Part evolution game, part racing game, part card management and a whole lot of fun, Inhabit the Earth is a great game with the perfect playing time that never outstay its welcome.
What is Inhabit the Earth Like?
Inhabit the Earth is an abstraction over the theme evolution. As a player you handle up to six species and try to make them do as well as possible on the continent they are on. Doing well means getting to the top of the evolution track on the continent. This is very much a race game. It is a very tight game and mistakes made early on can haunt you for the rest of the game. It is however also a very rewarding game. Seeing your creatures sprint ahead is incredibly rewarding, especially if you do so with a series of turns that leads into this power move.
A turn in the game consists of taking one of three different main actions, with a branching tree of sub-actions under each main action. You may take a turn where you either move your creature (it is a racing game), breed your creatures (the only way to get cards) or evolve your creatures (giving your creatures new abilities and better suited to move in the terrain ahead of them). With small exceptions every action require you to get rid of cards to take actions. This creates a clever system of managing your cards and you never feel like you have enough cards to do everything you want. The thing is, to draw cards you need to “breed” with one of your creatures. And the amount of cards you draw is determined by how far along the evolution – race – track your creature is and how big your heard of creatures is (how many upgrades and evolutions you have played on that creature). Once a creature has bred, it can only breed again after it has moved on the evolution track. So you always have to think ahead and have your card draw in the future in mind. This is what gives the game its tension and tightness. It is a very clever and intense experience and one I can wholeheartedly recommend to anyone who likes a bit of meat in their gaming.
Inhabit the Earth does a lot of things right. It is a game where cards have multiple purposes – I usually love that and I love it here. It is a strategic game with a heavy racing element – I usually hate that, but guess what, I love it here because you see the end of the game coming and can play according to it and usually have agency in when and how the game ends. It is a game with engine building and in a brilliant twist each of your creatures is a different engine that needs to be tweaked according to the continent it is inhabiting. This is a game that I at least for the foreseeable future will love to play whenever requested. If I should point to a downside it is that the amount of options with your cards can lead to a bit of analysis paralysis when you draw new cards. This is also why I prefer the game with four players, because that gives you some time to look through your cards while the other players have turns. In a two or three player game you will often get your turn before you have decided what to do on your turn.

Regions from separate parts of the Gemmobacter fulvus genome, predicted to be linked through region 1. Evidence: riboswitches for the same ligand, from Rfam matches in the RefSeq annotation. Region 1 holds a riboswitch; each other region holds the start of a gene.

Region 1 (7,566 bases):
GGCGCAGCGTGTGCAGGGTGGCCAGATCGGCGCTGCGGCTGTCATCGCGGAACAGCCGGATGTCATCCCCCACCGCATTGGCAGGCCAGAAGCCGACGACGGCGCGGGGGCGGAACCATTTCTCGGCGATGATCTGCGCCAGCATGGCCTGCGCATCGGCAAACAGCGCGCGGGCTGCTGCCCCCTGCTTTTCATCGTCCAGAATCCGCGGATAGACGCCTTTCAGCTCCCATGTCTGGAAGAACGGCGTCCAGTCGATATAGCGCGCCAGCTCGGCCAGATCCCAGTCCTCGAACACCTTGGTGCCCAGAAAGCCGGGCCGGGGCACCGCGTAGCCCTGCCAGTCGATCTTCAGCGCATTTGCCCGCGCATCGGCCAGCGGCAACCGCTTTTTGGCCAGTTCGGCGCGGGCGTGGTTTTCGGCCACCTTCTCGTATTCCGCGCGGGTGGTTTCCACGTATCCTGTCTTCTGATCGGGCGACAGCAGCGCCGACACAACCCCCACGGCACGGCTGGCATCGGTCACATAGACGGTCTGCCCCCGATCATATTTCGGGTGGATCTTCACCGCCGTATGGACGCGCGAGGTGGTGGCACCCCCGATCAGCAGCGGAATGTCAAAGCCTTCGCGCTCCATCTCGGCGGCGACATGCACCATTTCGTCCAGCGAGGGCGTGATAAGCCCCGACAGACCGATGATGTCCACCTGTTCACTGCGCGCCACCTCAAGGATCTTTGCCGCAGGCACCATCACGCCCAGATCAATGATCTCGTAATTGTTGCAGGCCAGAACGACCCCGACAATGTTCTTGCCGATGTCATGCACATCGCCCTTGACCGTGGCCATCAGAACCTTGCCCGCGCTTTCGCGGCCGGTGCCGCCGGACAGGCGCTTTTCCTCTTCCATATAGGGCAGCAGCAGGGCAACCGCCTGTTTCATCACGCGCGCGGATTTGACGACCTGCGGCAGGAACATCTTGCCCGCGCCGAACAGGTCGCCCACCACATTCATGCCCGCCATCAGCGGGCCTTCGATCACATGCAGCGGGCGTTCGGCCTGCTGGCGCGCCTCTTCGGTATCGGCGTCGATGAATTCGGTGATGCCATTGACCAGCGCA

As I began my review with calling this an abstraction over the theme evolution, you would think that this is a game with hardly any theme. But for me everything makes thematic sense (well sometimes your creatures become a bit silly but they still make sense). You should just know that the theme is abstracted to a very high level. You are not playing the details of how a creature evolves and fighting for survival, you are choosing what direction your creatures should evolve in, and imagining this happening over centuries.
While I loved the art in most other Richard Breese games (done by his sister Juliet) the art in Inhabit the Earth is quite different. I’m not one to judge a book or a game by its cover, and I do love the game, but the art in this game just strikes me as a bit off. It’s hard to put a finger on it, but I think it has to do with the way the eyes of the animals always seem to stare at you. It’s not a big deal for me, and it does give the game a very distinct look. It’s just one that many people I’ve played it with have mentioned in a negative way.
The manual is well written in a style that anyone familiar with Mr. Breese’s other games will recognise. The components are of sufficient quality. There are markers and cubes in the game to keep track of your turns in many ways, but once you get to know the game we play without any of them unless you are doing a very complicated movement turn.
This isn’t a rules heavy game, but the decision space is quite big.
- Players: 2 – 4
- Playing time: 60-90 minutes
- Suggested age: 14+
Would you like to know more?
Rhado made a video for the game that you can find right here
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